They Never Hit Me, But They Didn't Have to | Emotional Abuse

THEY NEVER HIT ME, BUT THEY DIDN'T HAVE TO

They Never Hit Me, But They Didn't Have To

19 December, 2019
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They Never Hit You, But They Didn't Have to | Emotional Abuse“You’re being crazy and jealous. Loosen up.”

“If you just did what I told you, I wouldn’t be mad.”

“You shouldn’t hang out with those friends. They’re a bad influence.”

You’re not being a good enough wife. I need more from you.”

“You’re at home all day, so you should be cooking, cleaning and doing the laundry.”

“If you leave, no one will ever love you as much as I do.”

 

You heard these things all the time. Every day, every week, every month. And it broke you. But you convinced yourself it wasn’t that bad. It’s not like they ever hit you.

They were charming. Your parents loved how kind they were and how well they treated you when you brought them over for family dinners. They made you laugh and knew how to put a smile on your face. They bought you flowers in the beginning, showered you with gifts you could never afford on your own and took you out to fancy restaurants.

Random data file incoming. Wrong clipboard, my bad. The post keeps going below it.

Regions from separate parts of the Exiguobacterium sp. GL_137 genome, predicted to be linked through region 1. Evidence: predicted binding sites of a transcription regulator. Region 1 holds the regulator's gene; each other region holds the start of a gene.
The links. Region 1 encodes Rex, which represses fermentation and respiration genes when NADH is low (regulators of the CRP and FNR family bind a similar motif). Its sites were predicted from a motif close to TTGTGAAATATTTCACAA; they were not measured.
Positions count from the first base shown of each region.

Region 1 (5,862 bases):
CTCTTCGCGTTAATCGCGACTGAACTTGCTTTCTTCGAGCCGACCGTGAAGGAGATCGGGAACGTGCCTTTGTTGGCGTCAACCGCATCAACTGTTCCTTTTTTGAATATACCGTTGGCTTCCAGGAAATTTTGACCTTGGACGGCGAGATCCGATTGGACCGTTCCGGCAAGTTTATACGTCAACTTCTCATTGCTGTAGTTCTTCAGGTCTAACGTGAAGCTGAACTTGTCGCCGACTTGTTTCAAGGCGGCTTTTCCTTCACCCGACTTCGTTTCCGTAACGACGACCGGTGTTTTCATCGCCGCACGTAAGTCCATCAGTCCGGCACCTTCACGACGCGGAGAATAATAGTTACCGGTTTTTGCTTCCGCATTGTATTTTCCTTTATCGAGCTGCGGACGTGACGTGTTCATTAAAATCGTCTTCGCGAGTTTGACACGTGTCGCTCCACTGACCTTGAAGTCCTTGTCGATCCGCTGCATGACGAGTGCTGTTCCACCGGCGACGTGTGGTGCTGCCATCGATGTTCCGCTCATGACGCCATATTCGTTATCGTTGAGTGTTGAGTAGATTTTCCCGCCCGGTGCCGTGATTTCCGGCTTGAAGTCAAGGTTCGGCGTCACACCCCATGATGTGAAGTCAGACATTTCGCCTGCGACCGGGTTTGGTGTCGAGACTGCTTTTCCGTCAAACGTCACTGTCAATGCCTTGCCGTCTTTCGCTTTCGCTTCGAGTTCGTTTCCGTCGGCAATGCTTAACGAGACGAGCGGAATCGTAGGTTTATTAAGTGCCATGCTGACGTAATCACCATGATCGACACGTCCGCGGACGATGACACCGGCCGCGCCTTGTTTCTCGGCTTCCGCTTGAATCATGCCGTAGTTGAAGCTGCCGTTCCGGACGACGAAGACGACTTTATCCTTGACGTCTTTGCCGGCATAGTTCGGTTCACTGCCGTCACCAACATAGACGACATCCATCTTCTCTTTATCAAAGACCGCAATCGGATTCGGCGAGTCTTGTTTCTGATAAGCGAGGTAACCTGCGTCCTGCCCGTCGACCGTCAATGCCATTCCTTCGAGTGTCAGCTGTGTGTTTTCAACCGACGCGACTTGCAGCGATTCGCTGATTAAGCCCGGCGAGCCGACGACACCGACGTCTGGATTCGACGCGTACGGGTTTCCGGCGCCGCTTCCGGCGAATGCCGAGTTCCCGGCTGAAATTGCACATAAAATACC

You had thousands of good times together. And it was pure bliss – until it wasn’t.

Slowly, things changed. They started criticizing how you acted in front of his family and friends. Told you that you couldn’t wear this or had to wear that. The arguments became more frequent – and they got so much worse. 

They called you every name in the book – bitch, cunt, stupid, crazy, worthless, piece of shit. Then they threatened to break up with you and kick you out of your apartment. They said if you left, you’d have nothing.

So you stayed. Because every couple argues and goes through rough patches, right?

You broke up a few times, got thrown out of the apartment you shared and learned that they returned the engagement ring they bought for you. Then they started being nice again. They gave you compliments, told you how beautiful you looked and made you feel special. They gave you butterflies and made you laugh. Things were starting to look up again.

When they got down on one knee and asked you to marry them, you said yes. Because they loved you, and you loved them.

But whenever you tried to plan the wedding, you fought. They wanted no part of it but hated every decision you made. The handwritten save the dates didn’t look professional, they hated the wedding colors (even though they had a hand in picking them), and they hated the friends you chose for your bridal party. You spent hours crying wondering what you did wrong. So one day, you asked why they were putting off planning the wedding.